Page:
Friday, October 14, 2011

CPS says "Sorry". But does the government give a FACK?

The Crown Prosecution Service (CPS) has apologised to the family of Mark Wright for failings in the way it investigated and took action over his death.

Mark, the 37-year old father of two children, had gone to work for a firm called Deeside Metal near Chester, which disposed of scrap metal and waste. He was not happy with safety and conditions there, but soldiered on with his family to keep.

One day in March 2005 a lorry delievered a load of what the driver said were empty aerosols. The firm did not check, but told Mark to put them in a crusher. In fact, the cans contained inflammable materials, and there was an explosion in which Mark was engulfd in flame and inhaled burning gas.

The CPS initially ruled that neither Deeside Metal, aerosol manufacturer Jeyes nor his boss Robert Roberts should face manslaughter charges.

I remember Mark Wright's mother, at a Workers Memorial Day rally in London, describing how the family had heard about his horrible death. Rather than investigate the circumstances the police were more concerned with warning his parents against "harassment" of the employers when they took flowers to the site.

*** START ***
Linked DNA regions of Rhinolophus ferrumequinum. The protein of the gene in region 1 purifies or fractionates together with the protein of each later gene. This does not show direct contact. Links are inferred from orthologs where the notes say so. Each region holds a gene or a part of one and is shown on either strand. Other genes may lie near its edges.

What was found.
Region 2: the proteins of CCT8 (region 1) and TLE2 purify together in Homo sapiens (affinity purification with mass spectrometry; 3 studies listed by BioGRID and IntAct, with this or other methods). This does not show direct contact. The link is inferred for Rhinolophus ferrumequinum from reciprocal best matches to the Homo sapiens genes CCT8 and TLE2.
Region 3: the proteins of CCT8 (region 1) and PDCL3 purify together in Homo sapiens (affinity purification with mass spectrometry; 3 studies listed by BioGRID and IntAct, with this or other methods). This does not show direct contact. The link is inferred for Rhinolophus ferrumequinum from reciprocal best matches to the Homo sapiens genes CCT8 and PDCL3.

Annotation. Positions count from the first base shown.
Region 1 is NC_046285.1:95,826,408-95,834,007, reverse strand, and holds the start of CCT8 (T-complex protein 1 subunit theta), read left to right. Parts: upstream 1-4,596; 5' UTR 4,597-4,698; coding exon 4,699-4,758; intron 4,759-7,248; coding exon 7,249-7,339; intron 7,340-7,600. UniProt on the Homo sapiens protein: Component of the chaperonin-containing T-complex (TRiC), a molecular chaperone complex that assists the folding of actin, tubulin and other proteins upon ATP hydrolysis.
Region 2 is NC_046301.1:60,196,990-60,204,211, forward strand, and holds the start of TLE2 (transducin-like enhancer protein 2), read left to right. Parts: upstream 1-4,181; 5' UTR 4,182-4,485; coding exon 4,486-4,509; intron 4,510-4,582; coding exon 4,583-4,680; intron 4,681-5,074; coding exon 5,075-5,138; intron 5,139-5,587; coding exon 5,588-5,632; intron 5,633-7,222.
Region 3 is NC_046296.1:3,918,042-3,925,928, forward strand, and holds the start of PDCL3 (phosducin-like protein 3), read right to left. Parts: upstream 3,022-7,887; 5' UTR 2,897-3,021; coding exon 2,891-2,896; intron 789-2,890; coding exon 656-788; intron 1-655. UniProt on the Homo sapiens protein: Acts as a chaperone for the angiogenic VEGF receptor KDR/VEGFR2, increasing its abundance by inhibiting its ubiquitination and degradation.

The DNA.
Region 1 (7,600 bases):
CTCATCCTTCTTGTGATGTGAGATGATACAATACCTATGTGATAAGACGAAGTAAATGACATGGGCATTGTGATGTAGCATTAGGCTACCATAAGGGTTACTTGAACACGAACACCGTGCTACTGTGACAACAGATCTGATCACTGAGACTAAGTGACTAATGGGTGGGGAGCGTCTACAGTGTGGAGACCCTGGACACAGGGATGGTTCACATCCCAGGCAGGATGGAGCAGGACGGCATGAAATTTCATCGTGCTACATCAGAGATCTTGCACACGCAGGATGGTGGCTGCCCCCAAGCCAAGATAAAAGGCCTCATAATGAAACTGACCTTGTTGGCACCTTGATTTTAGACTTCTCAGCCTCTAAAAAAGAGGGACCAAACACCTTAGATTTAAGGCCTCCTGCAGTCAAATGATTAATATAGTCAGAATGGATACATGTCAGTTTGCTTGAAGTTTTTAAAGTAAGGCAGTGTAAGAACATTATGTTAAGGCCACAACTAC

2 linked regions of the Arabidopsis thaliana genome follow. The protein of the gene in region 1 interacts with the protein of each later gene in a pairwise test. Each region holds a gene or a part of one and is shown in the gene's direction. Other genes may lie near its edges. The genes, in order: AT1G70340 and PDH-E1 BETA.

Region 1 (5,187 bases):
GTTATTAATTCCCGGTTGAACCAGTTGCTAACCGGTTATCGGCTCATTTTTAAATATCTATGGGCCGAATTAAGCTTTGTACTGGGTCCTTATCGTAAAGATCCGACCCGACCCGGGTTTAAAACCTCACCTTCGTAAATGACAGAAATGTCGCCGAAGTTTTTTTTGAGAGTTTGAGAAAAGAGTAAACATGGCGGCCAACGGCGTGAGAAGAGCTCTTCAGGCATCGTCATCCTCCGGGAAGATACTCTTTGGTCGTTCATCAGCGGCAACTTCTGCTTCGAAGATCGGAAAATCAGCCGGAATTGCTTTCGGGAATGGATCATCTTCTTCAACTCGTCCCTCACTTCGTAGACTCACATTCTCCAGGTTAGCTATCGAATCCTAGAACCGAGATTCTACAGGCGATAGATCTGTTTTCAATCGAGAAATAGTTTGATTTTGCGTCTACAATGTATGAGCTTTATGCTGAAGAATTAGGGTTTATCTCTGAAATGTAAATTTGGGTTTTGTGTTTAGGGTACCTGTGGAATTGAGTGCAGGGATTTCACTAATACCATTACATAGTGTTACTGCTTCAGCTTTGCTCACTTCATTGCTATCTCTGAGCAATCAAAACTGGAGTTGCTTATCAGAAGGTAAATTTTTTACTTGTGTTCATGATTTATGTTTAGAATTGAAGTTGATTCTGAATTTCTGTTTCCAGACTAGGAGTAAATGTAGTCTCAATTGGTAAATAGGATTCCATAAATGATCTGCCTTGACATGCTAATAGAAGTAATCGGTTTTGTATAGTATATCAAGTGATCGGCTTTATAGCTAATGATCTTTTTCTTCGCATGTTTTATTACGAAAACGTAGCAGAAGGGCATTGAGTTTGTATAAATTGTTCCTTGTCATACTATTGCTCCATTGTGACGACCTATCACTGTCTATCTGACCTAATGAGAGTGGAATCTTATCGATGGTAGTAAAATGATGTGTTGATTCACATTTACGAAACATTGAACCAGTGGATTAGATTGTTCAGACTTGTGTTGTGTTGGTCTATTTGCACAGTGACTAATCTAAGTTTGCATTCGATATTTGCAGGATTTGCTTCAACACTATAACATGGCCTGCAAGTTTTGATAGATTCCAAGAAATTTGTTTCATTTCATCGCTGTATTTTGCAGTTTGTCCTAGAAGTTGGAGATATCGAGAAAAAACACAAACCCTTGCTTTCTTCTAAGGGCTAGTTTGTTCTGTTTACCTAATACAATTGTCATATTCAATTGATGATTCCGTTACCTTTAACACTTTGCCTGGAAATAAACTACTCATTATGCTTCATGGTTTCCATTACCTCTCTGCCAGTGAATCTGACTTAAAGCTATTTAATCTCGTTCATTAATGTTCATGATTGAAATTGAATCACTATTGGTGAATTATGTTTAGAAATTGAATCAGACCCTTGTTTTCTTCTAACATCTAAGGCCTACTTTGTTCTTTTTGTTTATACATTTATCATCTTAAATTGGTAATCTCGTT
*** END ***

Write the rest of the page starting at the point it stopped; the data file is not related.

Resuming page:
It took four years cmpaigning by the Wright family before the CPS decided Mr Roberts should face manslaughter charges, and a court ruled that the length of the delay meant any subsequent trial would be an "abuse of process."

Jeyes, Deeside Metals and Mr Roberts were convicted of breaching health and safety laws in December 2010.

Mr Wright's mother Dorothy Wright said the apology "brings to a close our battle for justice. I would hope that in future workplace killing will be considered as the serious crime that it truly is."

Labour MP Katy Clark welcomed the apology, but said it was "long overdue" and would have not have been made but for tireless campaigning by Ms Wright and Families Against Corporate Killing (Fack), the campaign group of which Ms Wright is a founder member.

She added: "It is clear there could have been a criminal prosecution for manslaughter. The failures in how Mark's case was handled meant that this did not happen. Now that these failures have been acknowledged it is essential that measures are put in place to stop them from ever reoccurring."

Meanwhile the Con Dem government is proceding with measures to run down the Health and Safety Executive inspectorate, and reduce the "burden" of safety regulation on companies. The September issue of Hazards magazine says minister Chris Grayling had met ten different industry bodies this year to discuss his plans. "But he couldn't find any time in his diary for FACK..."

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